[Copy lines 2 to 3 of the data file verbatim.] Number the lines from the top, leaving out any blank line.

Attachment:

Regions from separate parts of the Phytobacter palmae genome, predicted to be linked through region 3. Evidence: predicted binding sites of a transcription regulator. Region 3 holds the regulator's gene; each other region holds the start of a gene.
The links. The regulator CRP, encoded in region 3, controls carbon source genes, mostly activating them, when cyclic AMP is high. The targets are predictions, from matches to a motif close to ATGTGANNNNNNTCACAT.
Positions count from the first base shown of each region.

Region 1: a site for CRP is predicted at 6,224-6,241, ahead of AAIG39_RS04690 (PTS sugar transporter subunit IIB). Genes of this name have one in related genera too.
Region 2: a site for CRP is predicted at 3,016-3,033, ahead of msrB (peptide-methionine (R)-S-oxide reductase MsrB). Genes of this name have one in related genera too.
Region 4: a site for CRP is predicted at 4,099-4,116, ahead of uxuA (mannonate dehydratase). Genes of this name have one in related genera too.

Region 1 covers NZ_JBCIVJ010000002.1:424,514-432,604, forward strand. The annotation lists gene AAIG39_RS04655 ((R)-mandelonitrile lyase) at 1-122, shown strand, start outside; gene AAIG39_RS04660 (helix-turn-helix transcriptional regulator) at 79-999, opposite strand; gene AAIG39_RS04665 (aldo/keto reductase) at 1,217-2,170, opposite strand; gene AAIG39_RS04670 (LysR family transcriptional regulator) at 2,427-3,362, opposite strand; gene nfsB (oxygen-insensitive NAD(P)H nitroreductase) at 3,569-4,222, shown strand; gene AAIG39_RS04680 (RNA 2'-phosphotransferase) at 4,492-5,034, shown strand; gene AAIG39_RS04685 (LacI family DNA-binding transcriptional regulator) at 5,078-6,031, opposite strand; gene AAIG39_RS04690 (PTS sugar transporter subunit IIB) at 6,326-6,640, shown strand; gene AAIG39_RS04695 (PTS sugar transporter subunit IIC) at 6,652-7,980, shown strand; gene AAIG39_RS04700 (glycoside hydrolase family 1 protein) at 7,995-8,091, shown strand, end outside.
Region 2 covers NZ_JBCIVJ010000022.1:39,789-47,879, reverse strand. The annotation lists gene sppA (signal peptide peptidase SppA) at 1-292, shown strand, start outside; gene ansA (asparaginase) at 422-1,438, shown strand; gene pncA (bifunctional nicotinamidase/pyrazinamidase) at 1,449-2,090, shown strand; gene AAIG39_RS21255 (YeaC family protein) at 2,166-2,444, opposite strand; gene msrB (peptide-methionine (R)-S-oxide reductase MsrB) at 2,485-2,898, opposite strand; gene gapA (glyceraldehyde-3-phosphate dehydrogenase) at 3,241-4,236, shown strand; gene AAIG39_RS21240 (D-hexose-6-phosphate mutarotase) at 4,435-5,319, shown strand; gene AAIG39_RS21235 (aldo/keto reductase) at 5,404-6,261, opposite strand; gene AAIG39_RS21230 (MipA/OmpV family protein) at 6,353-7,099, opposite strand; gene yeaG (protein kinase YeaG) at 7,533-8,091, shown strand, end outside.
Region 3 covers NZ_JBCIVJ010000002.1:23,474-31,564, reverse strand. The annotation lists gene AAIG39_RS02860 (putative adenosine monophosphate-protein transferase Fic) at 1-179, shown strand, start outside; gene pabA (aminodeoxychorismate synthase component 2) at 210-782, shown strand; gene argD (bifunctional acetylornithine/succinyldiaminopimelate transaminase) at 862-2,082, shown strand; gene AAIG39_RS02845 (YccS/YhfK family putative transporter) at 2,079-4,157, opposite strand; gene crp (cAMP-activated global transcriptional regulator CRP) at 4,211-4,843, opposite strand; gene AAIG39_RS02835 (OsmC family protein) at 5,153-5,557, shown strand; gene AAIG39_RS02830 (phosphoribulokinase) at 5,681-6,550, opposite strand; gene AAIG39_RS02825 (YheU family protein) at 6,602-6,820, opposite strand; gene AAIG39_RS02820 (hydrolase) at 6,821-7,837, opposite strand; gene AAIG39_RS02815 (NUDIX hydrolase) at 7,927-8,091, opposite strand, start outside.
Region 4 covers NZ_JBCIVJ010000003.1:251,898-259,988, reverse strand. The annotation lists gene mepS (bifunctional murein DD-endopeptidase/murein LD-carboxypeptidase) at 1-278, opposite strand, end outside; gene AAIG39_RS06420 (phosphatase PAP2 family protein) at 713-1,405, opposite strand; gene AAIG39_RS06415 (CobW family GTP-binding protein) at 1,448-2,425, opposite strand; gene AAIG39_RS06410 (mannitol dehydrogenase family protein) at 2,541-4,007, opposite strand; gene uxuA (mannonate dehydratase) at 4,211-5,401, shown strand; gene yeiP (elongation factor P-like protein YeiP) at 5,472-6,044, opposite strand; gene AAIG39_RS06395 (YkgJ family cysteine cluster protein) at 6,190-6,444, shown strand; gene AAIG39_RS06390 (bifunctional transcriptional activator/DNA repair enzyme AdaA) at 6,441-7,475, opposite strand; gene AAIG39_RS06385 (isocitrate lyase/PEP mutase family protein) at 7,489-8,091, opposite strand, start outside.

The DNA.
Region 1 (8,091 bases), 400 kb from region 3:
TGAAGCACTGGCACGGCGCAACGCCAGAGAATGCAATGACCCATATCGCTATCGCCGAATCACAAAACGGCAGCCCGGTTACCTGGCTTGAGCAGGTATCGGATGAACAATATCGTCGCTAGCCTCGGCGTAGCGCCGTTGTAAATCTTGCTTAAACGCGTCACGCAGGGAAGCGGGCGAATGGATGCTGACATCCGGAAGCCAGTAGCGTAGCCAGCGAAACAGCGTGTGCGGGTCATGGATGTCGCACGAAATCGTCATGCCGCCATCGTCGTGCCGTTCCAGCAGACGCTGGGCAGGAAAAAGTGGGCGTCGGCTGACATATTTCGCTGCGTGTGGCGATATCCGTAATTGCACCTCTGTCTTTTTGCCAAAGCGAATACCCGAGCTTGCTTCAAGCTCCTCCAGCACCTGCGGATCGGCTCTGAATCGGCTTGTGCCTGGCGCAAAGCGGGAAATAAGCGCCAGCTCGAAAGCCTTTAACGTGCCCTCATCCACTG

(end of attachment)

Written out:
The links. The regulator CRP, encoded in region 3, controls carbon source genes, mostly activating them, when cyclic AMP is high. The targets are predictions, from matches to a motif close to ATGTGANNNNNNTCACAT.
Positions count from the first base shown of each region.